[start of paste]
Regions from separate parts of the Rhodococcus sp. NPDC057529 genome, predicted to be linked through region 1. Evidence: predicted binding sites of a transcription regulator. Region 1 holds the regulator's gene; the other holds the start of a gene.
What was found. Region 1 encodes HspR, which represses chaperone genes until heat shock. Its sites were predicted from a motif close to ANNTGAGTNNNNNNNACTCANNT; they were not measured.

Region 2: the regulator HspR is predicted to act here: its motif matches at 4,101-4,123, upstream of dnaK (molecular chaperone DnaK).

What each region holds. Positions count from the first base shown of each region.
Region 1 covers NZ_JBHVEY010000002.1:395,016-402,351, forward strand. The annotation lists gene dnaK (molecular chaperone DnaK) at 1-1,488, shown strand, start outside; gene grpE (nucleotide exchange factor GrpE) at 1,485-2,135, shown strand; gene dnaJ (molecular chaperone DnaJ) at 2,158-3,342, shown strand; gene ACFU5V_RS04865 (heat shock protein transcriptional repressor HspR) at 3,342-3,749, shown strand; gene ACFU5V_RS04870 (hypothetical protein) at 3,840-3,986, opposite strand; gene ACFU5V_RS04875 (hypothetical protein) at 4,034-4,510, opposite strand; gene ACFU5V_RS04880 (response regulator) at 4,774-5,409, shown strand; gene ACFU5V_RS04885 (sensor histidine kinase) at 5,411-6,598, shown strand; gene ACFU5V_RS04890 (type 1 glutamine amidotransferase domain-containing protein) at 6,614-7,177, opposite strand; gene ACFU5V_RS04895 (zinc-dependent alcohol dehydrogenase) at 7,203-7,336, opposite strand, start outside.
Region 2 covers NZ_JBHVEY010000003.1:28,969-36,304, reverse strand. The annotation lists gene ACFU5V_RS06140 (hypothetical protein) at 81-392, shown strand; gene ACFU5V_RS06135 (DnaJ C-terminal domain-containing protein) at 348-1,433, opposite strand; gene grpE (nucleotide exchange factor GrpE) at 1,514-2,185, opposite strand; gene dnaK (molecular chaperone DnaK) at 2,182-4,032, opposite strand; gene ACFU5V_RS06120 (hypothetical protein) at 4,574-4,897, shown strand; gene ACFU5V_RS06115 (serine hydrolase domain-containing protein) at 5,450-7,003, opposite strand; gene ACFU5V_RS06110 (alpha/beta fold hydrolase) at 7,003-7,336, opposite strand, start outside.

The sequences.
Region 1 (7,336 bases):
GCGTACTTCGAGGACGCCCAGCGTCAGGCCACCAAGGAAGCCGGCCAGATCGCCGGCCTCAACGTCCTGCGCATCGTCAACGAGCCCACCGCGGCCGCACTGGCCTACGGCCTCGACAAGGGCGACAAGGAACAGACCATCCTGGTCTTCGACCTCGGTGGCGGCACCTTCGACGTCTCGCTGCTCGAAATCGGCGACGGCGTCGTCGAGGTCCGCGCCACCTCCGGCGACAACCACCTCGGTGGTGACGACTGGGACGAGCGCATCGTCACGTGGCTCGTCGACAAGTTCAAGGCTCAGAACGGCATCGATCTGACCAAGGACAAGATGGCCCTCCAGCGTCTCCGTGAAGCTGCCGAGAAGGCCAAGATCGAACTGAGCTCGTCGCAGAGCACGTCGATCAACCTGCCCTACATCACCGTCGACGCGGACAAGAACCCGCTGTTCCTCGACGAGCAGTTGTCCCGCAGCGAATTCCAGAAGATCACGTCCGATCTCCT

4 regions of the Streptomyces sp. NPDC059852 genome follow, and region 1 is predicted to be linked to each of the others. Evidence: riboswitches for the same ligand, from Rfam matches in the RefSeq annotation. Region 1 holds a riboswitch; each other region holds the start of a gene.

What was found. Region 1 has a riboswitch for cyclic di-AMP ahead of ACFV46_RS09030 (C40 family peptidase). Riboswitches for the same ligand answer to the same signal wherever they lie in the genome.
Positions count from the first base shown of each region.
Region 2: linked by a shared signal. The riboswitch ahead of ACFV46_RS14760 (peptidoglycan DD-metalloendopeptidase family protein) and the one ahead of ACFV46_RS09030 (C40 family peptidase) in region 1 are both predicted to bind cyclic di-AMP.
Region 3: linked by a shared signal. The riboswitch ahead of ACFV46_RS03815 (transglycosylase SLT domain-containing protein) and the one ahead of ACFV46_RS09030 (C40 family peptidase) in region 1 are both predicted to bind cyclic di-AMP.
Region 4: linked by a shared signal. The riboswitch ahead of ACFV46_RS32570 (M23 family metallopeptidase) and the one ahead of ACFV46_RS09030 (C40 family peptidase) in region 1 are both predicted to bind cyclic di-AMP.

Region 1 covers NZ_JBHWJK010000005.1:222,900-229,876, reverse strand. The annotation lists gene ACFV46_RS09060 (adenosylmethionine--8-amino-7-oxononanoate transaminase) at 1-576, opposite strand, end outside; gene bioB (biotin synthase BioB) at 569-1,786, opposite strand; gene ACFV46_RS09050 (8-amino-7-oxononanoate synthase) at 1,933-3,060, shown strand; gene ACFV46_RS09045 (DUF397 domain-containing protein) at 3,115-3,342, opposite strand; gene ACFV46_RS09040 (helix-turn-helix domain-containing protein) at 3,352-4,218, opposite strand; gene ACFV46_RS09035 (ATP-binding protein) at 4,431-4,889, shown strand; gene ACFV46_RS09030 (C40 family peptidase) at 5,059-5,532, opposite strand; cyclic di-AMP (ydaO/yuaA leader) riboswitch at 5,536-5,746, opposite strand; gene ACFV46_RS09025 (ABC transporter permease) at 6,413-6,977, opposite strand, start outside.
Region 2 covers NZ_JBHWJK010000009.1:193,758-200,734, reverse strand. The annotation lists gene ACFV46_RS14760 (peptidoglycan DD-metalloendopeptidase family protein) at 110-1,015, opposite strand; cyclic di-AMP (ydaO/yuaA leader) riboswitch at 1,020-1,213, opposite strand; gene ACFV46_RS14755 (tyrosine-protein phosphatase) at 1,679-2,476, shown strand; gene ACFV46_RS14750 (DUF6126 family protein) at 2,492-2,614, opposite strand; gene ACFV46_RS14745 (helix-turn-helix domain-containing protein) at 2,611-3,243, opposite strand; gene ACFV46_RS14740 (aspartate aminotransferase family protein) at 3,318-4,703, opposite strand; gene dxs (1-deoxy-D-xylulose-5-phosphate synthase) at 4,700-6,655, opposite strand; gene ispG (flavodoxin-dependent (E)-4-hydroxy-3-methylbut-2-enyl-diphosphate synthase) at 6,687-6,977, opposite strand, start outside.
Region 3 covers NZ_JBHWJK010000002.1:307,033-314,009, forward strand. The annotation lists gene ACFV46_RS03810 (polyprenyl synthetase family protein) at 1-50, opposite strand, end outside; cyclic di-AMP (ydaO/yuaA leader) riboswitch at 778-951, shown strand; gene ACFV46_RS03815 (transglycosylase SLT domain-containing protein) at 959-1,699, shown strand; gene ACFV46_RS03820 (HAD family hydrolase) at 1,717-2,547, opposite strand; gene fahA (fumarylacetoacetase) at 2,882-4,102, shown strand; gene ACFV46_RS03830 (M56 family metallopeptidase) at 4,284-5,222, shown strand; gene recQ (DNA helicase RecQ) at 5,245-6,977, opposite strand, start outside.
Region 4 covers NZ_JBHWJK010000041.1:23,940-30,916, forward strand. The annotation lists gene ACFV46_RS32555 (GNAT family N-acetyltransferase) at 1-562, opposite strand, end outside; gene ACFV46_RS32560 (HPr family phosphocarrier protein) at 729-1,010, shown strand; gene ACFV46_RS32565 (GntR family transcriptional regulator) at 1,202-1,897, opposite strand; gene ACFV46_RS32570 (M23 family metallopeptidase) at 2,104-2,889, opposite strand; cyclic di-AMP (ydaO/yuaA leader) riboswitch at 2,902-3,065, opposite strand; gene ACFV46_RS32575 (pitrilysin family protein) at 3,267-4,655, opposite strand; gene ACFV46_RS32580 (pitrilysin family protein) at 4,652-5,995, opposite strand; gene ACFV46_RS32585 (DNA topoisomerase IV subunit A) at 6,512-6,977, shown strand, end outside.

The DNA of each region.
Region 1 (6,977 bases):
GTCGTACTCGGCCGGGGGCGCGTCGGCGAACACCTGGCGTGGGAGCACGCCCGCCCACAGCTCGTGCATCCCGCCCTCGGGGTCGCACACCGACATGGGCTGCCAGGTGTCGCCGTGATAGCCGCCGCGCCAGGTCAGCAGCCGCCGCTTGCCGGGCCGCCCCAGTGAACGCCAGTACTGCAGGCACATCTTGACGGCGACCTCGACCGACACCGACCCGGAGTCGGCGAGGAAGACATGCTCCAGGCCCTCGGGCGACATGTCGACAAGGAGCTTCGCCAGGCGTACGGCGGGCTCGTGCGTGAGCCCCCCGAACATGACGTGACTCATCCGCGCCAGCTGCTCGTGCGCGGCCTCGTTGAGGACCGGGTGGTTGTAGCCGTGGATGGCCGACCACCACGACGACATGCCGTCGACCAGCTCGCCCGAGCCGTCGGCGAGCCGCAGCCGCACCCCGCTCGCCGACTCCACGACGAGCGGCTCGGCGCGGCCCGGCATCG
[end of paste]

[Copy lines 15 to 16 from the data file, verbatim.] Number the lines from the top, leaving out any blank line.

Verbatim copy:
Region 4: linked by a shared signal. The riboswitch ahead of ACFV46_RS32570 (M23 family metallopeptidase) and the one ahead of ACFV46_RS09030 (C40 family peptidase) in region 1 are both predicted to bind cyclic di-AMP.

Region 1 covers NZ_JBHWJK010000005.1:222,900-229,876, reverse strand. The annotation lists gene ACFV46_RS09060 (adenosylmethionine--8-amino-7-oxononanoate transaminase) at 1-576, opposite strand, end outside; gene bioB (biotin synthase BioB) at 569-1,786, opposite strand; gene ACFV46_RS09050 (8-amino-7-oxononanoate synthase) at 1,933-3,060, shown strand; gene ACFV46_RS09045 (DUF397 domain-containing protein) at 3,115-3,342, opposite strand; gene ACFV46_RS09040 (helix-turn-helix domain-containing protein) at 3,352-4,218, opposite strand; gene ACFV46_RS09035 (ATP-binding protein) at 4,431-4,889, shown strand; gene ACFV46_RS09030 (C40 family peptidase) at 5,059-5,532, opposite strand; cyclic di-AMP (ydaO/yuaA leader) riboswitch at 5,536-5,746, opposite strand; gene ACFV46_RS09025 (ABC transporter permease) at 6,413-6,977, opposite strand, start outside.